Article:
For nearly three decades, Joel Quenneville has been wielding a stick and some blades in the NHL, first as a player, then as a coach. If all goes as expected, when he stands behind the Avalanche bench Jan. 9 in Washington, he will join Jacques Lemaire and Bob Pulford as the only people in NHL history to coach and play in at least 800 games (Quenneville played 803 games in 13 seasons).
While Quenneville takes pride in the personal milestone, his mind is focused on guiding the Avalanche to the playoffs after missing the postseason for the first time since the franchise moved to Denver in 1995.
continued… (*a short Q&A session with the Avs coach)
from the Denver Post,
The affable Laperriere has been fighting throughout training camp and the preseason, making sure everyone on his team and around the league knows they’ll have to go through him to get to Colorado’s numerous (and healthy) stars, including additions Ryan Smyth, Scott Hannan and Jaroslav Hlinka.
Lappy’s face is a mess, and he’s proud of it. He has multiple cuts around his nose, which has been pointing toward his right ear for years, and a black eye. He exceeds the definition of toughness and team pride, and uses those things to defend his teammates and provide motivation during rough times.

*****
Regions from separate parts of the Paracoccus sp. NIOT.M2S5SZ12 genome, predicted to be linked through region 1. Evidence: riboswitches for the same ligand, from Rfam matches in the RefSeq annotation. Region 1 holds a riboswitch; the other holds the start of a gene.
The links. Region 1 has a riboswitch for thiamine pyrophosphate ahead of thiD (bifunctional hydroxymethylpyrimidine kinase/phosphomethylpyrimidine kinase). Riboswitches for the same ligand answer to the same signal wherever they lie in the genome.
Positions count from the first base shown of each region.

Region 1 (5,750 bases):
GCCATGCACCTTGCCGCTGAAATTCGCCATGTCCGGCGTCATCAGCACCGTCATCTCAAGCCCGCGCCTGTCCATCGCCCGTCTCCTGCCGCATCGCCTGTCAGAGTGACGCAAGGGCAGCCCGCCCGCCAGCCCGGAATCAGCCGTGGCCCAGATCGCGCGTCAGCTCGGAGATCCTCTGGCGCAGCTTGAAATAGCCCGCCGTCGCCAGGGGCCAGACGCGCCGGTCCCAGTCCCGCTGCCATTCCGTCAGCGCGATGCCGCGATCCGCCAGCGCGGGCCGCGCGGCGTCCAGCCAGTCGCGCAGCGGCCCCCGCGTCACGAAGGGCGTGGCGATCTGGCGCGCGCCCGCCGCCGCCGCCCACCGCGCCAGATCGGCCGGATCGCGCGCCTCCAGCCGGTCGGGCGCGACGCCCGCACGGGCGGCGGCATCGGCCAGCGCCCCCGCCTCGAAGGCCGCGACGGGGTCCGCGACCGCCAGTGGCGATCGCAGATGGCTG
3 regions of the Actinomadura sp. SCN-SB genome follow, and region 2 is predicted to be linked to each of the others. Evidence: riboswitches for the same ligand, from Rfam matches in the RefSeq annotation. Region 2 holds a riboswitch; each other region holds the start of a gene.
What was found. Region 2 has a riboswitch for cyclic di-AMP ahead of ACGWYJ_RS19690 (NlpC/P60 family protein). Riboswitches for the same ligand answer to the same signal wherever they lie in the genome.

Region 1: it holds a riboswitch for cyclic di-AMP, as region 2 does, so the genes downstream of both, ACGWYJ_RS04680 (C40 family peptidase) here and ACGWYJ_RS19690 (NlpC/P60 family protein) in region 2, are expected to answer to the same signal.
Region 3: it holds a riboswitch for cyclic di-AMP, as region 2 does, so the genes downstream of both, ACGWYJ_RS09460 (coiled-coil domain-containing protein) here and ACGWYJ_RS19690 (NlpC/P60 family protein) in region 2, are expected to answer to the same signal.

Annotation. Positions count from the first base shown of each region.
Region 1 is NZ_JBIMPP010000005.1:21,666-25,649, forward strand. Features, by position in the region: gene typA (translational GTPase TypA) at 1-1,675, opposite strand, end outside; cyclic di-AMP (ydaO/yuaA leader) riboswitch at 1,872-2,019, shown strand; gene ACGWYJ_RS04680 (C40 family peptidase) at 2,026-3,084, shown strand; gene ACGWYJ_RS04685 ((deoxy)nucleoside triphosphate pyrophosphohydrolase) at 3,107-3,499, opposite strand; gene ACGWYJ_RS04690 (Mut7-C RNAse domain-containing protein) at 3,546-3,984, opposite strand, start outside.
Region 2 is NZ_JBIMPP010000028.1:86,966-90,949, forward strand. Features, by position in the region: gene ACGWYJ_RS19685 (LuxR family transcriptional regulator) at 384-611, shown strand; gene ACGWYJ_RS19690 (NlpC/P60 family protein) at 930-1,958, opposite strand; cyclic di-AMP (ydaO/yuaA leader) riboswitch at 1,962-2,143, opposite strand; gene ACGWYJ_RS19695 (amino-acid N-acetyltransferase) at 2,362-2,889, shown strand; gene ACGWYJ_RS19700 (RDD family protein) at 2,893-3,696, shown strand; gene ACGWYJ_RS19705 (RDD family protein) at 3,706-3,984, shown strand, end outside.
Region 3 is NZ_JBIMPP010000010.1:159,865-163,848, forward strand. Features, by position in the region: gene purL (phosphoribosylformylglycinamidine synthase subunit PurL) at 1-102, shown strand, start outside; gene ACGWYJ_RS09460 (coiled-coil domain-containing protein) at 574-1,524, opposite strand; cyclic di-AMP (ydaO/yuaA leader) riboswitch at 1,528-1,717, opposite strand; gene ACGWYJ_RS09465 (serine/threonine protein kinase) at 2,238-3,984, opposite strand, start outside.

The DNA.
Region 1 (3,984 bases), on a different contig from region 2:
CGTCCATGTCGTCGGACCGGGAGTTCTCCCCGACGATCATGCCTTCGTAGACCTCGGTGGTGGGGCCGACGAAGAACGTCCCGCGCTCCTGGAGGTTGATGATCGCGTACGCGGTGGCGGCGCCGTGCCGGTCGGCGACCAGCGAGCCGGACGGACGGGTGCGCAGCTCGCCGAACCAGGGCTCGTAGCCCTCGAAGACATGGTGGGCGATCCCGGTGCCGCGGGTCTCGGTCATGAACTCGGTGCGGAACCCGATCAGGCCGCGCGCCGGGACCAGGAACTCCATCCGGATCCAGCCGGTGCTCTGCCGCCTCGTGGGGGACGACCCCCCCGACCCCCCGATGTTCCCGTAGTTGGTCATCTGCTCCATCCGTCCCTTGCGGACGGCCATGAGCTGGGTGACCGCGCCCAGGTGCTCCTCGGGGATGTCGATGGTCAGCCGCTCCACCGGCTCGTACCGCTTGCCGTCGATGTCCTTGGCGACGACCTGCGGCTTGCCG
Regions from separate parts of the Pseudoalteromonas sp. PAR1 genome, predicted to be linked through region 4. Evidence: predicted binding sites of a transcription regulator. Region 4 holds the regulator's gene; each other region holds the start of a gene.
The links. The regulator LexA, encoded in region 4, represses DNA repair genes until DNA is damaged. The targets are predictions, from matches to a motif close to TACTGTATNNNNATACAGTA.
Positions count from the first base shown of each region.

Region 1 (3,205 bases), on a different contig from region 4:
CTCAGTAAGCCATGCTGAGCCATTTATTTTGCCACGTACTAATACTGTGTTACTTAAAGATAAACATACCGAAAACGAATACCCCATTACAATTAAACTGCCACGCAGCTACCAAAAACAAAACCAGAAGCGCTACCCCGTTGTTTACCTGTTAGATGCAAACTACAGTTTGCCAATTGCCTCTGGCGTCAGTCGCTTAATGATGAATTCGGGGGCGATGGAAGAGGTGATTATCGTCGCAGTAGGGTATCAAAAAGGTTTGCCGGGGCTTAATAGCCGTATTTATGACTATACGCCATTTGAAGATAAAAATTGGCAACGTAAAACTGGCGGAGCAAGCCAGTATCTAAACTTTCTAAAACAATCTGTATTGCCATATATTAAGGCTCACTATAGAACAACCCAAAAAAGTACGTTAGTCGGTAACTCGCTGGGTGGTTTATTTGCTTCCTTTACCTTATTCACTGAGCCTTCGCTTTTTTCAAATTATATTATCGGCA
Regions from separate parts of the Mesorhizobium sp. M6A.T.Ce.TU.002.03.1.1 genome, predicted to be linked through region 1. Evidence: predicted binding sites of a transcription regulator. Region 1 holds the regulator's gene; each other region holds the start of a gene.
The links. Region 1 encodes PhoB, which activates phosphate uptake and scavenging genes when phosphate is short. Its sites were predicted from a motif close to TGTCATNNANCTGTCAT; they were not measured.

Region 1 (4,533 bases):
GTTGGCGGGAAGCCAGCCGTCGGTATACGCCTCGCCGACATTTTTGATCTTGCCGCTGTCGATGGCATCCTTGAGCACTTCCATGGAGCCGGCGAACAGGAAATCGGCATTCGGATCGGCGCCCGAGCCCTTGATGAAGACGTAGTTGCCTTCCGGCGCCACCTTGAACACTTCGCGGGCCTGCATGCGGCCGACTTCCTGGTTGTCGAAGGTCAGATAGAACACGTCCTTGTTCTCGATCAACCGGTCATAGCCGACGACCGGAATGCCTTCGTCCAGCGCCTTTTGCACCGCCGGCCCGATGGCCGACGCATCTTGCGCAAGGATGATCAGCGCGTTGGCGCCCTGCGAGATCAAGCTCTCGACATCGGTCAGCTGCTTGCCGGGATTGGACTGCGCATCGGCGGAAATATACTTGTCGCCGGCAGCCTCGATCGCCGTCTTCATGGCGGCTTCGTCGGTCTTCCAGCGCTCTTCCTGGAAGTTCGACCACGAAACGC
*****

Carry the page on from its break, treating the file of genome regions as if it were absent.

From Mike Chambers at the Denver Post,
In the past year, Avalanche center Paul Stastny has gone from a longshot to make the team to an emerging NHL star. Credit his genes, or the opportunity he was given because of injuries, but good luck finding anyone who thinks Stastny made a mistake by forgoing his final two years at the University of Denver.
In hindsight, even Pioneers coach George Gwozdecky believes Stastny, the son of Hockey Hall of Famer Peter Stastny, made the right move turning pro in July 2006.
from the Denver Post,
Avalanche coach Joel Quenneville said Hlinka “has had a great camp. ... His poise and patience with the puck, his play selection, are all high end. Being around top players who have a lot of skill, he plays right into that, feeds off of that.”
Was Quenneville skeptical about taking a look at a 30-year-old rookie?
“Well, it’s opportunity,” Quenneville said. “He’s playing at the top level over there, and he’s the top scorer over there, and it can be a matter of giving some guys a break, or having them get discovered. Or some guys just mature a little bit later. ... He’s given us every indication that he can handle this, no problem, and I think he can help our hockey club.”
from the Denver Post,
Choosing to fight Smyth, who is playing on the top line with Joe Sakic and Andrew Brunette, appeared inexcusable, like a Broncos defensive lineman trying to beat up quarterback Jay Cutler. It also appeared that Laperriere’s fight with Love was meant to send a message that you don’t mess with high-salary, skilled forwards like Smyth.
Afterward, the players presented a different picture. Turns out that Smyth, who signed a five-year, $31.25 million contract in July, picked the fight with Love, and Laperriere only fought Love to remind Smyth that he will be handling his dirty work.
more on the Avs…
added 8:14am, The Denver Post also has a nice feauture on Steve Konowalchuk.
About Kukla's Korner Hockey
Paul Kukla founded Kukla’s Korner in 2005 and the site has since become the must-read site on the ‘net for all the latest happenings around the NHL.